Abstract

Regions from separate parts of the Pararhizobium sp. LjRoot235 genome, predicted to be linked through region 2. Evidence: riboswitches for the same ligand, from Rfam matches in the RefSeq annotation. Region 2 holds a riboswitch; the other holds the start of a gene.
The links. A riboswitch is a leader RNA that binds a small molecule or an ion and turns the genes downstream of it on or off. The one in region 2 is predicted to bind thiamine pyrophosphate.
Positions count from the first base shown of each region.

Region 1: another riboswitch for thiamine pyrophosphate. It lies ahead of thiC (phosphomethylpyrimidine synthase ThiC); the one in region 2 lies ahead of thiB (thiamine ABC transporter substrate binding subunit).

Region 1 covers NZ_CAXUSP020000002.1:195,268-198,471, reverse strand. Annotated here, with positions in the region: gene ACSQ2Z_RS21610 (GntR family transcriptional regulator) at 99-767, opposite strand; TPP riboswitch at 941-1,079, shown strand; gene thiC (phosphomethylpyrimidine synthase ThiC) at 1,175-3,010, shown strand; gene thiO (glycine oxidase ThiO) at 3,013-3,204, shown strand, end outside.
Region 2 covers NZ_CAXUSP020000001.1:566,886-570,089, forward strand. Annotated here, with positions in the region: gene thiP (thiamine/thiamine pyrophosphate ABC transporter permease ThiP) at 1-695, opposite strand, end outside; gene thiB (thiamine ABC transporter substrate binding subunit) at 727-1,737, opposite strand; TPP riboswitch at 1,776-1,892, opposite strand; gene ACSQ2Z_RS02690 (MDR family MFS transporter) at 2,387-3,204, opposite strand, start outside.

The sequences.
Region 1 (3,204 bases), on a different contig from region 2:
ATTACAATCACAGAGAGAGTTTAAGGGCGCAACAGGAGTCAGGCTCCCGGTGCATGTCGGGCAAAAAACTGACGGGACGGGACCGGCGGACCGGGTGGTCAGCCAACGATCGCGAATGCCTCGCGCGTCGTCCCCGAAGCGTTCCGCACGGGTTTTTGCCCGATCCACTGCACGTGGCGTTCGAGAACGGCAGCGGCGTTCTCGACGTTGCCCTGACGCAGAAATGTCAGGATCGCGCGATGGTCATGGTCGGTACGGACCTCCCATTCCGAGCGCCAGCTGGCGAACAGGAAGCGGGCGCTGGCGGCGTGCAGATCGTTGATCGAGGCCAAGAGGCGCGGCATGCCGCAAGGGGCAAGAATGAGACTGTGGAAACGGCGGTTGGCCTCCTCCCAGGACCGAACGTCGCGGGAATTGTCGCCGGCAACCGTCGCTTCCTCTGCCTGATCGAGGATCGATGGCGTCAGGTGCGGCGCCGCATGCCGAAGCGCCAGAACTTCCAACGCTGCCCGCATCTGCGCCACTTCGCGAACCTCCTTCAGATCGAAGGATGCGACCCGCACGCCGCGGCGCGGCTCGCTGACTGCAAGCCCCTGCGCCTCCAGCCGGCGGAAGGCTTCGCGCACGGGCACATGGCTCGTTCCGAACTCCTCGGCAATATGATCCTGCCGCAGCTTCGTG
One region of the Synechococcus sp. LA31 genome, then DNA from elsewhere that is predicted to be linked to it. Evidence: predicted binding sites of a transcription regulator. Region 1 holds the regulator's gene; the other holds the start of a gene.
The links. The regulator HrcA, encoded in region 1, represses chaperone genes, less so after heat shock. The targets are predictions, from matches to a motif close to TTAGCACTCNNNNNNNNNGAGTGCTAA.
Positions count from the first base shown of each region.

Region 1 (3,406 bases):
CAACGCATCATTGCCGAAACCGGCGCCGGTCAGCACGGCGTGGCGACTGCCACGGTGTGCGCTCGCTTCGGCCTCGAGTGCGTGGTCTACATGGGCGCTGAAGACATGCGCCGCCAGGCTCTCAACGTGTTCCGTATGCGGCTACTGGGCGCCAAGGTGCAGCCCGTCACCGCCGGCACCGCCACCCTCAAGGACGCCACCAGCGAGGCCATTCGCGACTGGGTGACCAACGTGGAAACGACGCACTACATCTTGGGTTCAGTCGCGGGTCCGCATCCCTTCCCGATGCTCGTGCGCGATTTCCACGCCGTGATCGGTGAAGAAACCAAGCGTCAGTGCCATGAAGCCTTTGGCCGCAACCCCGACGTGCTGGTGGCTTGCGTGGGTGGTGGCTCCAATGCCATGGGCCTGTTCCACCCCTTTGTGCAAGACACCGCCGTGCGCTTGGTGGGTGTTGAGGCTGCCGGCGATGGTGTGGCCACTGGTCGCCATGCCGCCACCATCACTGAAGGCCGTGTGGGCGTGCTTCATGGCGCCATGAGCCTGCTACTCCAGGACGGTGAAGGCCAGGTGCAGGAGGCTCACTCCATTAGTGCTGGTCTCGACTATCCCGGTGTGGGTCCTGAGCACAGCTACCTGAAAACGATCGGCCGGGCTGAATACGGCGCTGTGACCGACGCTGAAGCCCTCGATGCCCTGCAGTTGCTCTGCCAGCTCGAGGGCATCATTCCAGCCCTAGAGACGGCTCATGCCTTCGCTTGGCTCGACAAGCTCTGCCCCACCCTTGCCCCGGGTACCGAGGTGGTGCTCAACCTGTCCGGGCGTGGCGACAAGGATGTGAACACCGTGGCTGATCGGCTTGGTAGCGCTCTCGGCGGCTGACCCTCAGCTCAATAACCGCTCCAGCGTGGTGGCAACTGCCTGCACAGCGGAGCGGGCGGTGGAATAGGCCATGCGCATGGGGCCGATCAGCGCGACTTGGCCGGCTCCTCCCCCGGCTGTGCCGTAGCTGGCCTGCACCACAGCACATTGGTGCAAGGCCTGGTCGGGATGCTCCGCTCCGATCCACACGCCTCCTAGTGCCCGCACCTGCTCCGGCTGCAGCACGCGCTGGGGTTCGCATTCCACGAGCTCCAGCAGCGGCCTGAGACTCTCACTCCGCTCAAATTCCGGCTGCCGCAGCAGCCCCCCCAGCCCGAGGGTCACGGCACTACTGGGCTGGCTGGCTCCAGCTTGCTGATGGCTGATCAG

Dinosaur tracks and trackways yield invaluable information as to the identity, size, and gait of the trackmaker and the conditions of the media (=substrate) it traversed. Correctly interpreting tracks requires consideration of their three-dimensional morphology. Laboratory-controlled simulations were conducted to investigate the subsurface track morphology formed from differently shaped feet, as the shape of the footprint deteriorates with depth. A circular, triangular, and a tridactyl dinosaur foot-shaped template, or indenter, were indented vertically into two types of sand, with four moisture contents—dry, 10%, 20%, and saturated. The morphology of all three indenters was preserved most accurately in the moist sand. Tracks in dry and saturated sand were distorted by a greater degree of media deformation. Digit imprints of tridactyl tracks were only clearly discernible in near-surface layers and were deformed by shear zones or inward movement of sediment in dry and saturated sand. The long digits of the template produced the greatest degree of outward displacement, and tracks became wider with depth and deepest in the heel region. This was most distinct in dry sand, where extensive shear zones in cross section demonstrated the outward and upward movement of sediment. All tracks in saturated sand were characterized by considerable downward displacement of sediment and features related to the upward pull of sediment as the templates were withdrawn. These diagnostic features allow vertebrate tracks to be differentiated from nonbiogenic, soft-sediment deformation. Fossil tracks studied from the Middle Jurassic succession of the Cleveland Basin, Yorkshire, demonstrate affinities to the experimental tracks formed in saturated sand.

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